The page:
On World Intellectual Property (IP) Day 2021, the innovative biopharmaceutical industry came together to launch a new initiative foregrounding the benefits to patients and to society at large of a robust IP framework. Under the INTERPAT umbrella, 25 industry members and associations launched the ‘IP Principles for Advancing Cures and Therapies (IP PACT)’, which frames IP as the “cornerstone” for the creation of new diagnostics, treatments, and vaccines.
“It is important to us that patients and society understand the way we use IP and why it matters for what we do,” said Andrew Jenner, INTERPAT’s director-general, ahead of the IP Pact’s launch. “The IP PACT is an industry-wide unified commitment to the IP system and to using it in a way that brings value to patients and society. We want to communicate the key principles to which we adhere to and guide our companies’ use of IP to advance the goals of improving and extending patients’ lives.”
Jenner also noted that IP had been “the oil in the machine of collaboration during this pandemic that has seen unprecedented cooperation and sharing of know-how,” as private companies as well as public sector actors banded together to solve the challenges thrown up over recent months. “We hope that the IP PACT will create a platform for further informed dialogue and how we use it to address the health challenges of today and tomorrow for all patients worldwide,” he added.
Corey Salsberg, global head of IP affairs and VP at Swiss giant Novartis agreed, telling the launch that “several of the principles pertain specifically to themes that are on full display in the COVID context, such as the important role that IP plays in enabling collaborations and partnerships, driving innovation, and bringing together the expertise and capacity needed to achieve things like manufacturing breakthrough technologies on a global scale. But these are principles for all times, and the statements and commitments we make here should be read in that broader context.”
“[IP has been] the oil in the machine of collaboration during this pandemic that has seen unprecedented cooperation and sharing of know-how”
Andrew Jenner, INTERPAT
Although not mentioned explicitly, the shadow of COVID-19 vaccine access looms large over the document. Indeed, the IP Pact is being published amidst growing calls – primarily from developing countries – for the WTO to waive IP rights on products related to COVID-19 for the duration of the pandemic.
A waiver of the WTO’s Trade-Related Aspects of Intellectual Property Rights Agreement (TRIPS) was first proposed by South Africa and India in October 2020 and is still under discussion. However, the TRIPS waiver has met with fierce resistance from wealthy nations and from the pharmaceutical industry which argues that such a move would not be a cure-all for current gaps in vaccine production and would even be harmful for innovation and the quality of finished products.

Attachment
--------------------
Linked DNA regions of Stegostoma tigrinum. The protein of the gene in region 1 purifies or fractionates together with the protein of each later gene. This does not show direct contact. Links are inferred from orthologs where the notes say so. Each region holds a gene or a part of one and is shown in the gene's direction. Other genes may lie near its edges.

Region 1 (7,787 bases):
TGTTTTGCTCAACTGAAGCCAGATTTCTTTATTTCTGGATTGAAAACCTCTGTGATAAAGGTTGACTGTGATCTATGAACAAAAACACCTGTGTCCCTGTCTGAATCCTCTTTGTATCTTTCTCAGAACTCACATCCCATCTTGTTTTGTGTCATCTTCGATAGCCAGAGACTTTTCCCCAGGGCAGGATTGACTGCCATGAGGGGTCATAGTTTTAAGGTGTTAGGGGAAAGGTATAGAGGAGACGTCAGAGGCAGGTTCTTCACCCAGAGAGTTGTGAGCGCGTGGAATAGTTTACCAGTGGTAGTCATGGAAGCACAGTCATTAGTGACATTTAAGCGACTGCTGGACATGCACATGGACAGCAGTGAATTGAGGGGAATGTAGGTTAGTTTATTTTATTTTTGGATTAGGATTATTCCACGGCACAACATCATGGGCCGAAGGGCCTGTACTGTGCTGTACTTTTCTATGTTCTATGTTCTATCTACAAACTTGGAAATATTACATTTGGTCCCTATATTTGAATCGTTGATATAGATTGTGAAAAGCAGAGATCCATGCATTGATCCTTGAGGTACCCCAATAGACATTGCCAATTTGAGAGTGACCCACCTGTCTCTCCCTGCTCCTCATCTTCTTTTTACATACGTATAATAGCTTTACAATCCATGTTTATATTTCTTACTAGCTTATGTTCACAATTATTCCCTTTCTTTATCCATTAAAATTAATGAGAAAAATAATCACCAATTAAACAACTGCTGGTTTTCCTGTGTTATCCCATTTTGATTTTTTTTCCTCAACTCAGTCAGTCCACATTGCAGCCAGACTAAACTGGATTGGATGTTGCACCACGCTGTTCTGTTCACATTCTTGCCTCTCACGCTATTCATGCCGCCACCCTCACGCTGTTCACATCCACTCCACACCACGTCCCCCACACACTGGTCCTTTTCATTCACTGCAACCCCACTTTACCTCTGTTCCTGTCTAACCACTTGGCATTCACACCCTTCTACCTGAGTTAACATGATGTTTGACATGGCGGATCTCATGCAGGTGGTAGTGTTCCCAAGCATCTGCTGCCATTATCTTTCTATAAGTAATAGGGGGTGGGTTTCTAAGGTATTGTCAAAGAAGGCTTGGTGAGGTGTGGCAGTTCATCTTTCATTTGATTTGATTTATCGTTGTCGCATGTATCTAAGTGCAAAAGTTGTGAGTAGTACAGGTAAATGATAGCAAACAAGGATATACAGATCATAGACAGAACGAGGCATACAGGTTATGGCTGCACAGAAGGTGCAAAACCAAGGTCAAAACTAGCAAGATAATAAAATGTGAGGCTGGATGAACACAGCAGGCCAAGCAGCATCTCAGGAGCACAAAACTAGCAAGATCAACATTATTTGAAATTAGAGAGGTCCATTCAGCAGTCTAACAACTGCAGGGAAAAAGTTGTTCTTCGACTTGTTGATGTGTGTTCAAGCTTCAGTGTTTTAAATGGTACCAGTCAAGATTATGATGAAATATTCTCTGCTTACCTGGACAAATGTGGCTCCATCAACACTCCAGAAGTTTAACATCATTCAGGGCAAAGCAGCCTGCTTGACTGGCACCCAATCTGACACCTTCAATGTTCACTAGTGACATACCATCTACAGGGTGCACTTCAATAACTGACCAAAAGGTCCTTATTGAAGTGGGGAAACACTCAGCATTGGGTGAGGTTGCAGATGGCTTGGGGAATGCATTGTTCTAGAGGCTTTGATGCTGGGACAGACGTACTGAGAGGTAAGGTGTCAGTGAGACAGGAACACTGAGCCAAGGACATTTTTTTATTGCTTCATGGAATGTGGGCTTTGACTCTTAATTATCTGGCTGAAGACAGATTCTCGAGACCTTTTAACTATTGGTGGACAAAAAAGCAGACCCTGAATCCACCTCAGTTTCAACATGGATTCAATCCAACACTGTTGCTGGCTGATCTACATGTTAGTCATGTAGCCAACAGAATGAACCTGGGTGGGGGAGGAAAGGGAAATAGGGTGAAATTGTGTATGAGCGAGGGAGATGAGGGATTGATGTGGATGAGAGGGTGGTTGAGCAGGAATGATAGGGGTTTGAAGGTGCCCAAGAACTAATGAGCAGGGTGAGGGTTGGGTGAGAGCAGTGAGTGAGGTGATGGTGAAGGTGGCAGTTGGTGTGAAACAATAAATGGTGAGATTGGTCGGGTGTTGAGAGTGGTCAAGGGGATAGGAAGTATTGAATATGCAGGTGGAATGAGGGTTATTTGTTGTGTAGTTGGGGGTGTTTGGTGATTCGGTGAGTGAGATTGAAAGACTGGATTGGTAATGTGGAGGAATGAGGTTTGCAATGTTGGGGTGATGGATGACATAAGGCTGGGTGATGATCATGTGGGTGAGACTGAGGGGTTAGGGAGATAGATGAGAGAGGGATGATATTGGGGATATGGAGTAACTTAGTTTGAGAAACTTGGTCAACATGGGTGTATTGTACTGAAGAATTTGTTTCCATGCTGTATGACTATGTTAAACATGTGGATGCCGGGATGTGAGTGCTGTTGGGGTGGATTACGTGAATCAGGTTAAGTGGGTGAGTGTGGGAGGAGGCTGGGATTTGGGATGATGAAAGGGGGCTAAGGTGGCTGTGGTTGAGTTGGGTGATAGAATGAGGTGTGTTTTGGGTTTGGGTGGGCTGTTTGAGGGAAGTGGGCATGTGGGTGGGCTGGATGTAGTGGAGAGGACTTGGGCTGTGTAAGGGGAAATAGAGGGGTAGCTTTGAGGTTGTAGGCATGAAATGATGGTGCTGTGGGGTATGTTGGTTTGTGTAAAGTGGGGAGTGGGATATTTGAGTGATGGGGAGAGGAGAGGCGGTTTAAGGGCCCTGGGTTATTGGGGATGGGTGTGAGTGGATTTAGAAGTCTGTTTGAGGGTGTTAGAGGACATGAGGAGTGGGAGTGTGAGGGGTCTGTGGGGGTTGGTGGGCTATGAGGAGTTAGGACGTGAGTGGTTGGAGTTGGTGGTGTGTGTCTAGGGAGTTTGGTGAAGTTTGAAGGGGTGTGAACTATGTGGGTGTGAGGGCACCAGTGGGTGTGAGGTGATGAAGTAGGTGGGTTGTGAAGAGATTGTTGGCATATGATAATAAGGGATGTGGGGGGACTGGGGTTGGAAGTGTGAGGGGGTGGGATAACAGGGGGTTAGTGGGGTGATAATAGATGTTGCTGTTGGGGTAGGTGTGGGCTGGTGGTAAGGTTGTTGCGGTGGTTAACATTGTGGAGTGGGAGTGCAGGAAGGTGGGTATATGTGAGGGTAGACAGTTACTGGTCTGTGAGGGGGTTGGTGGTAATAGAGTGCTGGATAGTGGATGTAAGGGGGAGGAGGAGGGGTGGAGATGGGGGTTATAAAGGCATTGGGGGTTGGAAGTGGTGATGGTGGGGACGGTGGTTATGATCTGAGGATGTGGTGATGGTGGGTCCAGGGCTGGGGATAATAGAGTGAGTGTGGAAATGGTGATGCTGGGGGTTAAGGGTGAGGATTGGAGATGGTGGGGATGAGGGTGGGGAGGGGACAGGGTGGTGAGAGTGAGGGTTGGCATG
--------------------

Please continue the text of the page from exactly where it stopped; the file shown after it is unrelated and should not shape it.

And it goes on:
With pharmaceutical IP now headline news and receiving a barrage of criticism, the industry has taken it upon itself to reassert its attitude to IP and explain – in ten straightforward points – its benefits (see below).
On the issue of IP waivers in developing countries, the IP PACT’s Principle Ten outlines how far the innovative industry is willing to bend. “We support a time-based transition period for Least Developed Countries (LDCs) to meet the TRIPS standards while they focus on overcoming … structural challenges and work towards implementing the necessary framework to protect and enforce IP,” states the document. “We will also continue to engage in approaches to IP in LDCs that take into account their unique challenges. These may include voluntary licensing, non-assert policies or selective approaches to filing, in addition to supporting capacity-building initiatives which can foster a dynamic local innovation ecosystem.”
It also tackles generics, with the document having met with a lukewarm initial response from the off-patent industry. “We believe that generic and biosimilar medicines play an important role in the sustainability of health systems and the promotion of a healthy innovation lifecycle,” notes Principle Seven. “To that purpose, we commit to continue supporting appropriate exemptions from patent infringement for activities related to seeking regulatory approval, that facilitate efficient approval while preserving the integrity and function of the patent and regulatory review systems.”
While debates over IP waivers for COVID-19 vaccines will continue to swirl in the coming weeks and months, through the IP PACT the innovative industry has set out its stall and is sending out “an important signal” in the words of IFPMA Director General Thomas Cueni. “Innovative biopharmaceutical companies are eager to show that the way they use the IP system can bring value to patients and society,” he concludes.
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